Not of the World
"I am not of the world.” (John 17:14)
In one sense it was not so. Jesus did not seek to maintain His holiness intact and unspotted by avoiding contact with the world. He mingled familiarly in its busy crowds. He frowned on none of its innocent enjoyments; He fostered, by His example, no love of seclusion; He gave no warrant or encouragement to mortified pride, or disappointed hopes, to rush from its duties; yet, with all this, what a halo of heavenliness encircled His pathway through it!
“I am from above,” was breathed in His every look, and word, and action, from the time when He lay in the slumbers of guileless infancy in His Bethlehem cradle, until He said, “I leave the world, and go to my Father” (Jn. 16:10). He had moved uncontaminated through its varied scenes, like the sunbeam, which, whatever it touches, remains as unsullied, as when it issues from its great fountain.
But though Himself in His sinless nature unconquerable by temptation — immutably secure from the world’s malignant influences — it is all worthy of note, as an example to us, that He never unnecessarily braved these. He knew the seducing spell that same world would exercise on His people, of whom, with touching sympathy, He says, “These are in the world” (Jn. 17:11). He knew the many who would be involved and ensnared in its subtle worship, who, minding earthly things, would seek to slake their thirst at polluted streams!
Reader, the great problem you have to solve, Jesus has solved for you — to be “in the world, and yet not of it.” To abandon it, would be a dereliction of duty. It would be servants deserting their work, soldiers flying from the battlefield. Live in it that while you live the world may feel the better for you. Die, that when you die, the world, the Church, may feel your loss and cherish your example! On its cares and duties, its trusts and responsibilities, its employments and enjoyments, inscribe the motto, “The world passeth away” (1 Jn. 2:17)!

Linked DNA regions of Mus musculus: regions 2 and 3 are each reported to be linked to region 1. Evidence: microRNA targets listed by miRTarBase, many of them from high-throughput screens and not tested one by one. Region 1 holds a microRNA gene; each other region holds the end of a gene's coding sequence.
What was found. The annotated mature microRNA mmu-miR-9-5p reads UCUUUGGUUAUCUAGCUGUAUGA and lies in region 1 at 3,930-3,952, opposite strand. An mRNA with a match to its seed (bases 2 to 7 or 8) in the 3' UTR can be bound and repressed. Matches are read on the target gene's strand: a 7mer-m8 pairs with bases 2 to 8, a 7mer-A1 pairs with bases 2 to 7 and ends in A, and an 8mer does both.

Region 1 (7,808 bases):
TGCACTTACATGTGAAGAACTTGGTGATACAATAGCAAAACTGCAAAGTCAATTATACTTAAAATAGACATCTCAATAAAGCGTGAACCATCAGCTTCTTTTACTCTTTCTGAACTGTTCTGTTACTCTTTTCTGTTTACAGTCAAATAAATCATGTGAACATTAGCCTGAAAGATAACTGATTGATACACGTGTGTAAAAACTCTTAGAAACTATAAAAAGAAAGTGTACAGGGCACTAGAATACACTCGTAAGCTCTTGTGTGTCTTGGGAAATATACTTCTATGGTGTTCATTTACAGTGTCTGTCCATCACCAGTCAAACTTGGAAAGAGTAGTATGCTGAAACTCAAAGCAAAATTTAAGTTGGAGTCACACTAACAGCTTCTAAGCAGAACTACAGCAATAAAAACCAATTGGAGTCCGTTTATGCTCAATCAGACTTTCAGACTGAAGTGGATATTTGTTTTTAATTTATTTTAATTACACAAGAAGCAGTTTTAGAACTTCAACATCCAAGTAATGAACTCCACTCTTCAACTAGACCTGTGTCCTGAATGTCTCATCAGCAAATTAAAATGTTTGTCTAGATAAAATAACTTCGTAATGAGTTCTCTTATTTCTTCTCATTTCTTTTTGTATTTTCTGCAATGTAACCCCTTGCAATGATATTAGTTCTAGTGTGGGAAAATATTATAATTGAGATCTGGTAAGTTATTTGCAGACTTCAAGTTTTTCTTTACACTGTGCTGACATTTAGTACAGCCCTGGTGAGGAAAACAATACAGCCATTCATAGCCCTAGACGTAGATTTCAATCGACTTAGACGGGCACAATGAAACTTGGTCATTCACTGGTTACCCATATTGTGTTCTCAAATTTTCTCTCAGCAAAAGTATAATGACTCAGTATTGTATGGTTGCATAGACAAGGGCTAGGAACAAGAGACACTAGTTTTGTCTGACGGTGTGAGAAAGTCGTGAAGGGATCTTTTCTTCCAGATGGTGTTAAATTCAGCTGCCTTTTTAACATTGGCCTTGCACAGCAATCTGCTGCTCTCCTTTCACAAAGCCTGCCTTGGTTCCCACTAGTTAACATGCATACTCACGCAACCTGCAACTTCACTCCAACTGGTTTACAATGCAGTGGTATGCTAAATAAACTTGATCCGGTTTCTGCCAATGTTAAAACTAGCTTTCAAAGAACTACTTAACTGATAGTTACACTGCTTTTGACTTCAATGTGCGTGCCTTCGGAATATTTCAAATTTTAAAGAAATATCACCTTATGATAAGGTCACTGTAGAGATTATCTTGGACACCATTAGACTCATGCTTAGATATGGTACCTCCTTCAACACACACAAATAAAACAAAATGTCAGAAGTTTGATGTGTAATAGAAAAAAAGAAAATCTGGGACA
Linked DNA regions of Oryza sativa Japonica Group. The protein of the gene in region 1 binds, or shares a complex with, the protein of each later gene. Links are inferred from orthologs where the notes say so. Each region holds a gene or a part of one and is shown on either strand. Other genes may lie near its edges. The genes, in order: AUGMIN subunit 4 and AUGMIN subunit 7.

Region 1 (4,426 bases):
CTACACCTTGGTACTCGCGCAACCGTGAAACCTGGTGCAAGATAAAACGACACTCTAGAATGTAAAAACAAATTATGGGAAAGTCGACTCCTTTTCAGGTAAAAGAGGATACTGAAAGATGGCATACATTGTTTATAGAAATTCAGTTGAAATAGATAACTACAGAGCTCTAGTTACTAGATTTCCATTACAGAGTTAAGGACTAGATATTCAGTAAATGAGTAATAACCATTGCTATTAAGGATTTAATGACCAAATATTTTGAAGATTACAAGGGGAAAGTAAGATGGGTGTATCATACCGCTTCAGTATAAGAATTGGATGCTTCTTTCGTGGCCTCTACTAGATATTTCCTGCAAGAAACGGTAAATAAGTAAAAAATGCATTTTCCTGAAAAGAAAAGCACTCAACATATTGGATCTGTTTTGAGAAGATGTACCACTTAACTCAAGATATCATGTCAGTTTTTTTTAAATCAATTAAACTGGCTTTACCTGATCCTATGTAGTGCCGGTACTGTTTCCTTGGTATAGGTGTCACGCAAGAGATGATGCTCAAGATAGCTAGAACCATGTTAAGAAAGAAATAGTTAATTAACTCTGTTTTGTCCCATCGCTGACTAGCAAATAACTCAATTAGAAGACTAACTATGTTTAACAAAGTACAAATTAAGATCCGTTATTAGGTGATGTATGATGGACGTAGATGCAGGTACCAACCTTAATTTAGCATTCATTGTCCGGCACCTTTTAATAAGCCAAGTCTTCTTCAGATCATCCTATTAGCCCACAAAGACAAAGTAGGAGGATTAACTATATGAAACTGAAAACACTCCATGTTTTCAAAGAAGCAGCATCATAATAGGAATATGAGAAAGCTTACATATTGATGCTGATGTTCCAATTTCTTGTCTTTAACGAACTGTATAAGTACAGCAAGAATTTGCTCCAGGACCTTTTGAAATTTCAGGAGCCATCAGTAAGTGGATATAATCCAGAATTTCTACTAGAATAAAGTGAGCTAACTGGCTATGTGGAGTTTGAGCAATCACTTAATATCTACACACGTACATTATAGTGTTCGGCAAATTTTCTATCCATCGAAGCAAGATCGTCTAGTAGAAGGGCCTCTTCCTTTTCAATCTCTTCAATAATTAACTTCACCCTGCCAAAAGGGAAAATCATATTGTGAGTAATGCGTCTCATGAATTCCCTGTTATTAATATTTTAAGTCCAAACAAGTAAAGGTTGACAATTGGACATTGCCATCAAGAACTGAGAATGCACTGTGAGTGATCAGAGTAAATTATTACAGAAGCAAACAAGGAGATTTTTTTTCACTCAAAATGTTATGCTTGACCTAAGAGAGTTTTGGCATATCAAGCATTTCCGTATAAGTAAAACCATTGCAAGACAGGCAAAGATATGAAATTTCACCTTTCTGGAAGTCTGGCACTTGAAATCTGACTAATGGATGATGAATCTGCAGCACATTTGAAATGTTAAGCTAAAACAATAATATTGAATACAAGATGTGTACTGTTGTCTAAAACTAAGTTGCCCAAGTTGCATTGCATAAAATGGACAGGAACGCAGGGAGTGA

Beware of everything in the world that would tend to deaden spirituality of heart, unfitting the mind for serious thought, lowering the standard of Christian duty, and inducing a perilous conformity to its false manners, habits, tastes, and principles. As the best antidote to the love of the world, let the inner vacuum of the heart be filled with the love of God. Seek to feel the nobility of your regenerated nature, that you have a nobler heritage to care for than the transitory glories which encircle an indivisible point, a fugitive atom.
How can I mix with the potsherds of the earth? Once, “I lay among the pots;” now, I am “like a dove, whose wings are covered with silver, and her feathers with yellow gold” (Psa. 68:13).
Stranger, pilgrim, sojourner — ”my citizenship is in heaven” (Phil. 3:20). Why covet tinsel honors and glories? Why be solicitous about the smiles of that which knew not (nay, which frowned on) its Lord? “Paul calls it,” says an old writer, “schema (a mathematical figure), which is a mere notion, and nothing in substance” (Thomas Brooks, 1608-1680).
Live above the world’s corroding cares and anxieties, remembering the description Jesus gives of his own true people, “They are not of the world, even as I am not of the world” (Jn. 17:16).
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